Town-by-town reports of this year’s Town Meeting follow with election of officers, budgets and highlights of the day.



Waitsfield voters came to Town Meeting loaded for bear this week. The stands were packed, the small, low, cafeteria tables where non-voters must sit were full and people lined the back of the gymnasium at the Waitsfield Elementary School.


Select board chair Kate Williams opened the meeting by thanking residents, voters and spectators who came to speak and listen this year.

“We’re all in this together and I thank you for asking the hard questions,” Williams said.

Voters elected Brian Shupe as the new moderator and Shupe explained that he intended to follows Robert’s Rule of Order and explained the rules of engagement for the day.

Voters and spectators this year were keenly interested in the opportunity to discuss Waitsfield’s municipal water project and the town’s efforts to secure the land where its water supply well is drilled on Reed Road. The town is negotiating with two landowners (Virginia Houston and the Richards/Damon family) to purchase less than two acres of land along that road, while   concurrently pursuing condemnation of that land as well.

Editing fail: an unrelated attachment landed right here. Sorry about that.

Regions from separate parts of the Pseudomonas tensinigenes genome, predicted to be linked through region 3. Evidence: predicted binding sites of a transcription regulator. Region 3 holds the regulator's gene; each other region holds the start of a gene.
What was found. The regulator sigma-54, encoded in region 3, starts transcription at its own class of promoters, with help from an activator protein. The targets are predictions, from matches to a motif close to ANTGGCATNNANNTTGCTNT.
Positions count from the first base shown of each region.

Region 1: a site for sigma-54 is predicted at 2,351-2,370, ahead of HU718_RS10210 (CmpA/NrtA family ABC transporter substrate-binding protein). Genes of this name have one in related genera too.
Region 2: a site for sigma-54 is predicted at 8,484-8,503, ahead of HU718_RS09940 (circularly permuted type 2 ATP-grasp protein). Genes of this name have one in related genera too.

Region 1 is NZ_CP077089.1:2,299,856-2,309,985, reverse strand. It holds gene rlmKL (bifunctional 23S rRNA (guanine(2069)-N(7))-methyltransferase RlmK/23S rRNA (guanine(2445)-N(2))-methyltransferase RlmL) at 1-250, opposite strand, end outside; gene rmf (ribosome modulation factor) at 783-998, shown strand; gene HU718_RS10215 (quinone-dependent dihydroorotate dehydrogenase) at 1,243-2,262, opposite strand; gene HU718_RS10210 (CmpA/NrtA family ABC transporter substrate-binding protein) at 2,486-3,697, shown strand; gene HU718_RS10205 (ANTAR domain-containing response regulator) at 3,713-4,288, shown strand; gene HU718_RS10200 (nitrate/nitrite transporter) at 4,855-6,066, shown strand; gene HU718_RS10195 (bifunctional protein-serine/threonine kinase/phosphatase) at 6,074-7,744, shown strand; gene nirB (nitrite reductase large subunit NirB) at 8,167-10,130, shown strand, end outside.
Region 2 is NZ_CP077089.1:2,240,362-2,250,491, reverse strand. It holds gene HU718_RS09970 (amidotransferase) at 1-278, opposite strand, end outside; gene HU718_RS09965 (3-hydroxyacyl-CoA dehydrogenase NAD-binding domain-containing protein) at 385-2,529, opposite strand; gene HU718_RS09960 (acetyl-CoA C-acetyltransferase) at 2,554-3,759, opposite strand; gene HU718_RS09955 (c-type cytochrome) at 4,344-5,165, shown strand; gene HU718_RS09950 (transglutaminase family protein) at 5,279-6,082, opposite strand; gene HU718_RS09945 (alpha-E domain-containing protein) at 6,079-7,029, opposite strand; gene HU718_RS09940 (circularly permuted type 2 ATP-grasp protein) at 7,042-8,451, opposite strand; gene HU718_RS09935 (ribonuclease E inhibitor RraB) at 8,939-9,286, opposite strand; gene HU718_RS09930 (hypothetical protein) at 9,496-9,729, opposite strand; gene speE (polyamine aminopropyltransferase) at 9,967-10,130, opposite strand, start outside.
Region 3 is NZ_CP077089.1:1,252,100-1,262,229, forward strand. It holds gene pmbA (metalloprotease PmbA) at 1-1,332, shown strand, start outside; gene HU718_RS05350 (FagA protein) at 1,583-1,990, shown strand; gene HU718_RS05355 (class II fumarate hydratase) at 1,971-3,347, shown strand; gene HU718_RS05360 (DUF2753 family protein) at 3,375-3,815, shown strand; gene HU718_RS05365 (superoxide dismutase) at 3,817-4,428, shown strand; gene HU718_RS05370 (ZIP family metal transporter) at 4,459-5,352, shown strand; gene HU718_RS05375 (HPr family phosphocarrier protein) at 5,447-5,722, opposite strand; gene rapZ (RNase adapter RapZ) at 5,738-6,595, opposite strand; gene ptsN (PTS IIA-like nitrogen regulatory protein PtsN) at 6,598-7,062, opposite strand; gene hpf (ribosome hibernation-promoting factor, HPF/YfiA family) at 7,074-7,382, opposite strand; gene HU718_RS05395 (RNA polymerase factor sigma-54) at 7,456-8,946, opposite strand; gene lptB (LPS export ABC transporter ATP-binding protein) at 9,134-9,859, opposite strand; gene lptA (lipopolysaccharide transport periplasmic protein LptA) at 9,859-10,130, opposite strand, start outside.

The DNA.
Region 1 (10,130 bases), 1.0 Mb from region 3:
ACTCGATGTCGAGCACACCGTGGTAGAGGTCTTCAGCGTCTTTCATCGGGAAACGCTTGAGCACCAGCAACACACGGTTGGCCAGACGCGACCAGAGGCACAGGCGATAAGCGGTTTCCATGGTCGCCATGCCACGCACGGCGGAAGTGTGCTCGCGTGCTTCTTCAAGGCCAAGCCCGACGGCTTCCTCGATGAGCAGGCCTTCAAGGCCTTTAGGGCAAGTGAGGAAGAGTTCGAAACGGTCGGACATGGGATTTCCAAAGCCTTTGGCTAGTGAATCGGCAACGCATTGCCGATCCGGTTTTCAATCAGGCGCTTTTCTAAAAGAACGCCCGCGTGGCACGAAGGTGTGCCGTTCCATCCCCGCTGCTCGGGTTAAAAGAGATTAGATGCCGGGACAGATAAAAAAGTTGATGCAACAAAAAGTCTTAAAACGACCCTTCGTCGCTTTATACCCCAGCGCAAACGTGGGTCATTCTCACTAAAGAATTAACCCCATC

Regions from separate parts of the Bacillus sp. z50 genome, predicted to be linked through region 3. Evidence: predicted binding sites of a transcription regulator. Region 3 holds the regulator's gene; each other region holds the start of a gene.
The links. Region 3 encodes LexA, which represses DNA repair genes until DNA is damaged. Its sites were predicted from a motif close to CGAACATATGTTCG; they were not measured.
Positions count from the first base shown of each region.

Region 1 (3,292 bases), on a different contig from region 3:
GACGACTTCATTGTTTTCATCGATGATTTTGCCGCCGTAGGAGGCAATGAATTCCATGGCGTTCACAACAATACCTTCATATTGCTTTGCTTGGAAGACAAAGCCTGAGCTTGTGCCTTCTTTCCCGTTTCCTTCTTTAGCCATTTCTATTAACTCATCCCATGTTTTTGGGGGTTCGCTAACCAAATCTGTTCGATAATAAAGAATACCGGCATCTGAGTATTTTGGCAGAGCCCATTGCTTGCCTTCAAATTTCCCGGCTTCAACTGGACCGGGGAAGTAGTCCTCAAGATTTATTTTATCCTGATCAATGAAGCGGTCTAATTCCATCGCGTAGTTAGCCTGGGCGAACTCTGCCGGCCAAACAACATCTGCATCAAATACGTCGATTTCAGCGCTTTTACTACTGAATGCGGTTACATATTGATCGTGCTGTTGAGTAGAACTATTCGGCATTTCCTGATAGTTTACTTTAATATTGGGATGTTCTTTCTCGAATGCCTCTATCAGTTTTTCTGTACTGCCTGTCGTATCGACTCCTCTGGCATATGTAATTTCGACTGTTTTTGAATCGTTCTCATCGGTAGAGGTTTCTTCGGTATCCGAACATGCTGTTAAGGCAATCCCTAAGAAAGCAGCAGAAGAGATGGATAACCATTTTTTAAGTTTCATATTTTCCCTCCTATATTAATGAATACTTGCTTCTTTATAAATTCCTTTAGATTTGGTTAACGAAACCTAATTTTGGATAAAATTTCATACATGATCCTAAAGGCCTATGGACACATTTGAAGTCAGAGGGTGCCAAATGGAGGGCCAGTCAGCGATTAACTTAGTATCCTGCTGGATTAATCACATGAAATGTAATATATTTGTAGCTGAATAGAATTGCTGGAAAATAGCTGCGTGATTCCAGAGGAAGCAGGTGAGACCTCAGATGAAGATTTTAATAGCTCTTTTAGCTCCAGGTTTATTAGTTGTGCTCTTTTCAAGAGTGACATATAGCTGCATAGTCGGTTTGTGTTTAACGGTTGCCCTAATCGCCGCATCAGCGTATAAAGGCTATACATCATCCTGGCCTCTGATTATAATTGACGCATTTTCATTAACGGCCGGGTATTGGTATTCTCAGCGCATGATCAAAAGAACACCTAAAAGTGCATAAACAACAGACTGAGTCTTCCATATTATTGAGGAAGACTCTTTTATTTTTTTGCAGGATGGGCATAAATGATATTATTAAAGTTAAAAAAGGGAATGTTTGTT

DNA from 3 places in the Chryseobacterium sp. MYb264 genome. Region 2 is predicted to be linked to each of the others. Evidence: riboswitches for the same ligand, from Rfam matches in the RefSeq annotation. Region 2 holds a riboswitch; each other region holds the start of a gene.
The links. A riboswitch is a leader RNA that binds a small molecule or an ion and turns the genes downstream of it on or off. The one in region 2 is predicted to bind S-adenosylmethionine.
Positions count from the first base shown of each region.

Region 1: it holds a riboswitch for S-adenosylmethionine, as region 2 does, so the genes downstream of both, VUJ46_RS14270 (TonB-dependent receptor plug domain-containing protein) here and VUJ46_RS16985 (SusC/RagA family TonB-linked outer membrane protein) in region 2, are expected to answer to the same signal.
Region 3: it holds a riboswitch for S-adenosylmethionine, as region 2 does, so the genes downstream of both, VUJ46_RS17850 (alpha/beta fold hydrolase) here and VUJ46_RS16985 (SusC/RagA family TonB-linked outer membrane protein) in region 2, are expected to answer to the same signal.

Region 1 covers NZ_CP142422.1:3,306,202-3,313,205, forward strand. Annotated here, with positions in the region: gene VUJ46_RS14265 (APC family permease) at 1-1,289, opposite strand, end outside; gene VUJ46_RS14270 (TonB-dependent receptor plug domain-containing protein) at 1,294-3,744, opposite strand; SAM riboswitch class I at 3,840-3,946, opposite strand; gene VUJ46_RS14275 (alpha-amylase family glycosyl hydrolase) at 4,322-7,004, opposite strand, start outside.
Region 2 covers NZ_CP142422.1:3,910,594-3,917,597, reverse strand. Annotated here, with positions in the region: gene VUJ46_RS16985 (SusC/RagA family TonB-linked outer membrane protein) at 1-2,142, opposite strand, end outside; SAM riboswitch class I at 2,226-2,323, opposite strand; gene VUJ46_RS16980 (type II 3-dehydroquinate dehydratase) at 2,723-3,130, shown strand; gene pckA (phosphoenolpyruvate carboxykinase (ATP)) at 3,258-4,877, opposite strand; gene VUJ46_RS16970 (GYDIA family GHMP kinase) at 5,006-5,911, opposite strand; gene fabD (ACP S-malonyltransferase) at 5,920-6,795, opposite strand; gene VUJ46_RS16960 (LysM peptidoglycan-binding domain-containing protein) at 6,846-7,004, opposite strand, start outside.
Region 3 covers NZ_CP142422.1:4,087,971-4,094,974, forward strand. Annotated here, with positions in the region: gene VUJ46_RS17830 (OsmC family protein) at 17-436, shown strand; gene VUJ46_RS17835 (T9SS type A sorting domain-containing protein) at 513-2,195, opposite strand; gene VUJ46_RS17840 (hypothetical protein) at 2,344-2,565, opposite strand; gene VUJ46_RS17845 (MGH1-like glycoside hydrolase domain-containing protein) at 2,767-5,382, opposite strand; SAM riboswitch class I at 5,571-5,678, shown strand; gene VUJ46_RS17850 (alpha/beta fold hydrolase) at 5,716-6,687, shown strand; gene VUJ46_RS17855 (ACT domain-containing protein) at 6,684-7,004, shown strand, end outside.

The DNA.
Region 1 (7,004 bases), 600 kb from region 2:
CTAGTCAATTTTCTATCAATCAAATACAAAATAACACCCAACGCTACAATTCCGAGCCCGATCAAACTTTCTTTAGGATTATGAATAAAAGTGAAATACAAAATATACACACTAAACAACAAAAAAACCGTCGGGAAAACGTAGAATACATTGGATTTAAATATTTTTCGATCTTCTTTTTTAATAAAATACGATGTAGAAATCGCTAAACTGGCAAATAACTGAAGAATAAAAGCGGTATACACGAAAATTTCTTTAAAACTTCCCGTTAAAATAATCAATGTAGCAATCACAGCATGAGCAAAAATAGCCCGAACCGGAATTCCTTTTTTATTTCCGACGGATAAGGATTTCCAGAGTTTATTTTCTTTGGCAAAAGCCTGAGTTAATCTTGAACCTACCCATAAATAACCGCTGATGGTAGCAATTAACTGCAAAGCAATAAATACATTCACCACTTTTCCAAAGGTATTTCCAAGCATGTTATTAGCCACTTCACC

Prior to Town Meeting, the select board received a petition calling for shifting a portion of the water project cost from system users to all taxpayers and creating a per gallon water system usage fee which would go to the two property owners in lieu of the town having to buy or condemn the land.  Public opinion ran high on the topic of the water project, purchase or condemnation and the petition.

Shupe invited public comment on the water project under Article 3 “to hear and act upon the reports of the town officers,” explaining that it was possible that the petition article would not allow for adequate discussion. What followed was almost two hours of public give and take and questions and answers from the select board about the project.